Manipulating Images : World War II Mobilization of Women through Magazine AdvertisingMaterial type: TextSeries: eBooks on DemandLexington Studies in Political Communication: Publisher: Lanham : Lexington Books, 2011Description: 1 online resource (198 p.)ISBN: 9780739169261Subject(s): Advertising, Magazine -- United States -- History -- 20th century | Women -- United States -- History -- 20th century | Women in advertising -- United States -- History -- 20th century | Women in mass media -- History -- 20th century | World War, 1939-1945 -- Women -- United StatesGenre/Form: Electronic books.Additional physical formats: Print version:: Manipulating Images : World War II Mobilization of Women through Magazine AdvertisingDDC classification: 940.53/1 | 940.531 LOC classification: HQ1420 .A64 2011Online resources: Click here to view this ebook.
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|Electronic Book||UT Tyler Online Online||HQ1420 .A64 2011 (Browse shelf)||http://uttyler.eblib.com/patron/FullRecord.aspx?p=1658992||Available||EBL1658992|
MANIPULATING IMAGES; Acknowledgments; Introduction; Chapter 1; Chapter 2; Chapter 3; Chapter 4; Chapter 5; Chapter 6; Chapter 7; Bibliography; Index; About the Author
Manipulating Images: World War II Mobilization of Women through Magazine Advertising explores gendered and class-based representations of American women in women''s magazine advertisements published during the period surrounding the Second World War. Focusing on the interrelationships among political, economic, and social forces in the construction of prevailing cultural images and gender roles for women in society, the book examines both the process of creating and the resulting content of wartime mobilization messages found in magazine advertising aimed at American women. The unique circumstances of the Second World War provide a window where the continuous, but normally implicit interactions among the social forces which construct class-differentiated gendered expectations for women in society are revealed, recorded, and made accessible for study. During this period, the federal government altered the prevailing media representations of women and women''s roles in response to widespread labor shortages stemming from the movement of male workers into the armed forces and increased demand for military and consumer goods. The advertising industry, business leaders, and media representatives cooperated with the federal government in the creation of labor mobilization and other wartime campaigns.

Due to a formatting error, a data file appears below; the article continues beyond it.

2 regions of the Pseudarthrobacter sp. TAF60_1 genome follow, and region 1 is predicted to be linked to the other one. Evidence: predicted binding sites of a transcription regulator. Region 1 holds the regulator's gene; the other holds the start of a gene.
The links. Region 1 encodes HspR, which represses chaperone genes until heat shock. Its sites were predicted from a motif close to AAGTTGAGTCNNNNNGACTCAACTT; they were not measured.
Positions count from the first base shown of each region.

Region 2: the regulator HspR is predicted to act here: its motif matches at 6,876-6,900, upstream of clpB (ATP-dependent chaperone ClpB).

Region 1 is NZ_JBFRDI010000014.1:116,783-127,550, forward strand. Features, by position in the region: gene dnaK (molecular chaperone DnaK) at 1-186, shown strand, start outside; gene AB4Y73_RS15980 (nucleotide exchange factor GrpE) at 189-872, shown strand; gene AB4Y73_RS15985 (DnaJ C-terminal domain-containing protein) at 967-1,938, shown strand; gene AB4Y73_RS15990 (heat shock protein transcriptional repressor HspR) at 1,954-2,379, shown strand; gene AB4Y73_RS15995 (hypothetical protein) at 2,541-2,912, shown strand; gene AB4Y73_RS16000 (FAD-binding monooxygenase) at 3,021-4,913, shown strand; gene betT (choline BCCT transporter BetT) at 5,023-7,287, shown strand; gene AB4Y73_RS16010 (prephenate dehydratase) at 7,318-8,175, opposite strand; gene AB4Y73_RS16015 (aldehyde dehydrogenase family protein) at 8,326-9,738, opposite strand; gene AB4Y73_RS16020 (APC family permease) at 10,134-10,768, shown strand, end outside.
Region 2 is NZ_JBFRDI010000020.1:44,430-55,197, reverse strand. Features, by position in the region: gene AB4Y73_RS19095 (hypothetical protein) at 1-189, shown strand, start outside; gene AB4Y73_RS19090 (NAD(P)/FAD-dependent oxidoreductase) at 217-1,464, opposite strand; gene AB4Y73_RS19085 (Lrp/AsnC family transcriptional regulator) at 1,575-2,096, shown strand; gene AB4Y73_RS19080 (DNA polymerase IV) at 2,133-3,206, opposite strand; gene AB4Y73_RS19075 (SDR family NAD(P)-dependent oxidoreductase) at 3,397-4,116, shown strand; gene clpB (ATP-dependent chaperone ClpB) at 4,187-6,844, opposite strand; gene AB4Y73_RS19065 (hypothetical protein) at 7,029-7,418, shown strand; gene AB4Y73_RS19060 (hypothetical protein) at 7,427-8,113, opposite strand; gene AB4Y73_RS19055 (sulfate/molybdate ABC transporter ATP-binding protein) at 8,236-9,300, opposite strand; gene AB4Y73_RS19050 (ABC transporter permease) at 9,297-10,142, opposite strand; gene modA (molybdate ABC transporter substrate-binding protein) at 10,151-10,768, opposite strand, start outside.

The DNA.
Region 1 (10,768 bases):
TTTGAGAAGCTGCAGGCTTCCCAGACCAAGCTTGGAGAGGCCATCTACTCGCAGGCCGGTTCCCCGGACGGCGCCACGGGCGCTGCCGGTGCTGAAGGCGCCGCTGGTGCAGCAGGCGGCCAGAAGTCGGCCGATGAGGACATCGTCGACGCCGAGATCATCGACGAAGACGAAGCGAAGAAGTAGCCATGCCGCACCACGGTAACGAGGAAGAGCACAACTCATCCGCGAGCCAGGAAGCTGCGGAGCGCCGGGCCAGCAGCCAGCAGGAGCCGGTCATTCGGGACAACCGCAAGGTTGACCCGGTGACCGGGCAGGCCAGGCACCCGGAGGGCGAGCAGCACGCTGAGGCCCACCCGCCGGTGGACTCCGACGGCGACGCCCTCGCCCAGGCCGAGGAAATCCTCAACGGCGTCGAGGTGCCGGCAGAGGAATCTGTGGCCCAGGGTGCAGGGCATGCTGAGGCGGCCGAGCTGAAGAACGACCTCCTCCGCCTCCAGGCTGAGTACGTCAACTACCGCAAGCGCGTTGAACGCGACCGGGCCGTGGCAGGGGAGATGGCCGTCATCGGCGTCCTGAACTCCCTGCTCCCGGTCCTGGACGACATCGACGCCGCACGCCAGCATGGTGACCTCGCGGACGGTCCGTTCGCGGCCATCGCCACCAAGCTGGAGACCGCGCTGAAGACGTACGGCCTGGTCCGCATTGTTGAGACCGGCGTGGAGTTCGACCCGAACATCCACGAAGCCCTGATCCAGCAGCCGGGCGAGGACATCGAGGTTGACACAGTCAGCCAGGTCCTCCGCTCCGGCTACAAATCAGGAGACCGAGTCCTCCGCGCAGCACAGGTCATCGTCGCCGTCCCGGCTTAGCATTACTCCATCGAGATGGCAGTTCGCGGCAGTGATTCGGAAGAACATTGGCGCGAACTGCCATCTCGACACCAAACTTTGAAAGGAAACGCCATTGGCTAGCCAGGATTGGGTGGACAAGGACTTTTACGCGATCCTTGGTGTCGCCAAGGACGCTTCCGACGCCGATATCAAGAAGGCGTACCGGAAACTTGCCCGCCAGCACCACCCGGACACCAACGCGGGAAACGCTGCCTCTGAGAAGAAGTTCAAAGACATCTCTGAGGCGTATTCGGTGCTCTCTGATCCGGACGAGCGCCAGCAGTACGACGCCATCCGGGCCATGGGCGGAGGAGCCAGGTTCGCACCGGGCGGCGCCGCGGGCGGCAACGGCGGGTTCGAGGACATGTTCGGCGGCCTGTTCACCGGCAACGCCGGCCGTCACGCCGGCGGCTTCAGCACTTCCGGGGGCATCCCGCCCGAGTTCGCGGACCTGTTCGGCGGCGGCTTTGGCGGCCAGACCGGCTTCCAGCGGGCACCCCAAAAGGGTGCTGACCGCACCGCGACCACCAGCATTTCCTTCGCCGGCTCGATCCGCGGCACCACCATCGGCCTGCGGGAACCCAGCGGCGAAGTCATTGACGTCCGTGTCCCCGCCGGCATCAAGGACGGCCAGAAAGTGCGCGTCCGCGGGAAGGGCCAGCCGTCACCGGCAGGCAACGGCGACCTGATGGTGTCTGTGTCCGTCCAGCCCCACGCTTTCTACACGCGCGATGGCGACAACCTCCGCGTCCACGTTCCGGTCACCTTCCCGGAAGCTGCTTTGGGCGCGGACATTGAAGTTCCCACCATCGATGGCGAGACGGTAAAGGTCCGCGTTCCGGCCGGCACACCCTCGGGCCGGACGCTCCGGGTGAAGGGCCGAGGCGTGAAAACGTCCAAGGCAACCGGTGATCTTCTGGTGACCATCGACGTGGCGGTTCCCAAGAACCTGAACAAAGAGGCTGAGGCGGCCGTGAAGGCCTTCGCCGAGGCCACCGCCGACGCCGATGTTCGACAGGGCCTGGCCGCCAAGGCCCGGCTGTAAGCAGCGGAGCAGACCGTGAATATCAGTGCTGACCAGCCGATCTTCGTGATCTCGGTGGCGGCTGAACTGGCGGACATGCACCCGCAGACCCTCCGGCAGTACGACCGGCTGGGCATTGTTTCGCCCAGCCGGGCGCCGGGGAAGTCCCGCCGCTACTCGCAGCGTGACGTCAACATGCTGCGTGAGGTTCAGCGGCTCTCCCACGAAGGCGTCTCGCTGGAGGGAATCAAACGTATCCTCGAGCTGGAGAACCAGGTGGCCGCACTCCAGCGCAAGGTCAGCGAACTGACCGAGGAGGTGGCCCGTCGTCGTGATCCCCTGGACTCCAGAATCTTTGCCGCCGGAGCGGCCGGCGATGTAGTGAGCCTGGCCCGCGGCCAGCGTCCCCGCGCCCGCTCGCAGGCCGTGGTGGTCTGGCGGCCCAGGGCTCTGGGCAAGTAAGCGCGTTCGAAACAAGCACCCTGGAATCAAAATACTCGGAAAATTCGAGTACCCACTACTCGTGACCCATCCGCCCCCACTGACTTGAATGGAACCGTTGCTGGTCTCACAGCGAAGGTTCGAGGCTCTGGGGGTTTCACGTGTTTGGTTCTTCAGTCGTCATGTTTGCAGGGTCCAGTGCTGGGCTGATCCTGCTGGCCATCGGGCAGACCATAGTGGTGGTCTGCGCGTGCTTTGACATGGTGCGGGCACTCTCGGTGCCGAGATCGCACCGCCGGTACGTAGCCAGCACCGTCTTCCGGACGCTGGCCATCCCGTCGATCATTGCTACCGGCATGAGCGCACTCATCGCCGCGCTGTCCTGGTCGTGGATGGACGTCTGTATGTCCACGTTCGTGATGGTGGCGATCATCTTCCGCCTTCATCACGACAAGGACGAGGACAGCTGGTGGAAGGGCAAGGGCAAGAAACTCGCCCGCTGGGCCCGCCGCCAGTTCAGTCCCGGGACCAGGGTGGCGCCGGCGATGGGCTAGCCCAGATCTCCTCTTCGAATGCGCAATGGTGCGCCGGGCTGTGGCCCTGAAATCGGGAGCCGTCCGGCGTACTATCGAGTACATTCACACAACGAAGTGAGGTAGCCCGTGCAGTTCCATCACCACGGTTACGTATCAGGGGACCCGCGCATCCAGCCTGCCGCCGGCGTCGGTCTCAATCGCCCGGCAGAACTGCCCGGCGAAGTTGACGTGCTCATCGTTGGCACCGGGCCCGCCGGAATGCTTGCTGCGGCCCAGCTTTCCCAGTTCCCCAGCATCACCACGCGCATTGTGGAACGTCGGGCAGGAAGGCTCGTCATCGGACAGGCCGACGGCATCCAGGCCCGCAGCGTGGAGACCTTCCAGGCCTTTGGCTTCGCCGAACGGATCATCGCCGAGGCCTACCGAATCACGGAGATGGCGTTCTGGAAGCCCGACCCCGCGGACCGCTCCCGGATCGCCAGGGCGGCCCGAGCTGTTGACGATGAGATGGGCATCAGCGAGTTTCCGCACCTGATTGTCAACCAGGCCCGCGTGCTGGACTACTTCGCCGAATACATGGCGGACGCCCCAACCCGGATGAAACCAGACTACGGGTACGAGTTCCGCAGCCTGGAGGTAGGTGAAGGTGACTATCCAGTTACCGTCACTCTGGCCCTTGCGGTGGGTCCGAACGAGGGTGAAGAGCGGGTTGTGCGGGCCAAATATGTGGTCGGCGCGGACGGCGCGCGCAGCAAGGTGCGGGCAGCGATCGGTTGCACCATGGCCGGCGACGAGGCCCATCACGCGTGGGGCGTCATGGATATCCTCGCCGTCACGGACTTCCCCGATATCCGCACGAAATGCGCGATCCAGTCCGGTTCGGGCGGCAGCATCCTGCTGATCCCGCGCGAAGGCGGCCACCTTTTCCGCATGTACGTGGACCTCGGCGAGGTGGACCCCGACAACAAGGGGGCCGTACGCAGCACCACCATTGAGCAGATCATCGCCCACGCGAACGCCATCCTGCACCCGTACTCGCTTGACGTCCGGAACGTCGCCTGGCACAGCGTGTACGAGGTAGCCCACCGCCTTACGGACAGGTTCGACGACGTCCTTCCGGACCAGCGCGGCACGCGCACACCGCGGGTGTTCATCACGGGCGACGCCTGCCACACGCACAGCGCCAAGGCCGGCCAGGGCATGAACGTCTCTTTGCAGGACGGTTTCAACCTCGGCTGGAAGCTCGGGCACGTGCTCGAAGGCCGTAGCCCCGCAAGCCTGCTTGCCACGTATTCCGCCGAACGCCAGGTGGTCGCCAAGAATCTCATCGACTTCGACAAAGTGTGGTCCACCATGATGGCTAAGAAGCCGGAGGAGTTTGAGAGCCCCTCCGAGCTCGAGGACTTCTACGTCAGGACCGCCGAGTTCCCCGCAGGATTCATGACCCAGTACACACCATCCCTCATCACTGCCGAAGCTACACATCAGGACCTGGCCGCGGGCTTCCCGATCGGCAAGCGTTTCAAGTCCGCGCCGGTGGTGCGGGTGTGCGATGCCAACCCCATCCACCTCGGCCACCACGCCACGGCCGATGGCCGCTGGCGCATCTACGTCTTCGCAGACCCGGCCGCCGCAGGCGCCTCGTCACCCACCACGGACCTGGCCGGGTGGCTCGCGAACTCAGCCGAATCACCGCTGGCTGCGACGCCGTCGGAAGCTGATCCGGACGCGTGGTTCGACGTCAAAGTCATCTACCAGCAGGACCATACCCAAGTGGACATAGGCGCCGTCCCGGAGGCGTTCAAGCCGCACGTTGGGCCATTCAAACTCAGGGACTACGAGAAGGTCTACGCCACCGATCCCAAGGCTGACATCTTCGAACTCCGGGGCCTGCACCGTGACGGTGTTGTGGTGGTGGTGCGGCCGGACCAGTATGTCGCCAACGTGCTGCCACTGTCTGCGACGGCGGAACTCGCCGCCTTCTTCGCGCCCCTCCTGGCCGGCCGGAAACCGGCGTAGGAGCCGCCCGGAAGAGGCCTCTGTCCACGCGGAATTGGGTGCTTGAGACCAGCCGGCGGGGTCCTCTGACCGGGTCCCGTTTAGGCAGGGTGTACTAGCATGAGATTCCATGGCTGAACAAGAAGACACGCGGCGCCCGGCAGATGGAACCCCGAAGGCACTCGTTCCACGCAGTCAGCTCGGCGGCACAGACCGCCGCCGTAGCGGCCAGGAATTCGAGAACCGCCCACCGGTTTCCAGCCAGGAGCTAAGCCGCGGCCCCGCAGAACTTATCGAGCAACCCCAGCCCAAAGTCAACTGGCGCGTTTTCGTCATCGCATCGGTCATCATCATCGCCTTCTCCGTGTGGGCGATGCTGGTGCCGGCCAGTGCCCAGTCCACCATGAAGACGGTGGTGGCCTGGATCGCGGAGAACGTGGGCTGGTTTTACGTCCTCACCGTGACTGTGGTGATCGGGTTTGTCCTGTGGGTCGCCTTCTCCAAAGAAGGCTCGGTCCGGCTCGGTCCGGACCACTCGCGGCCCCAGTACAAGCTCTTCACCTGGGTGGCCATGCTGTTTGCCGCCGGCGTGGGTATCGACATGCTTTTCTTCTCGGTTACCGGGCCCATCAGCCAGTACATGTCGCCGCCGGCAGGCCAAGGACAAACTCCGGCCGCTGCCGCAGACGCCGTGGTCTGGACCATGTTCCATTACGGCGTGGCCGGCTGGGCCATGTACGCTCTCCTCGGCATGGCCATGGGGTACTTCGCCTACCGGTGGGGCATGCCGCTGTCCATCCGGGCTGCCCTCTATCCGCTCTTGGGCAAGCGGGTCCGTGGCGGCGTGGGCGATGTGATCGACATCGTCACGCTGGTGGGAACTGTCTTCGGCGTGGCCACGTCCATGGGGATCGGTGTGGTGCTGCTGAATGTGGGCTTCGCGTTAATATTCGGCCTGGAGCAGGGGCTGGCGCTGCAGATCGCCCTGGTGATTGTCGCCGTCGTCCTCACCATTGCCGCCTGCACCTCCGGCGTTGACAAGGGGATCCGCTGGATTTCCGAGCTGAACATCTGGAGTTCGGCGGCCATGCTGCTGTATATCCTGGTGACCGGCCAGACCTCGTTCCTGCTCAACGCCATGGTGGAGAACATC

Description based upon print version of record.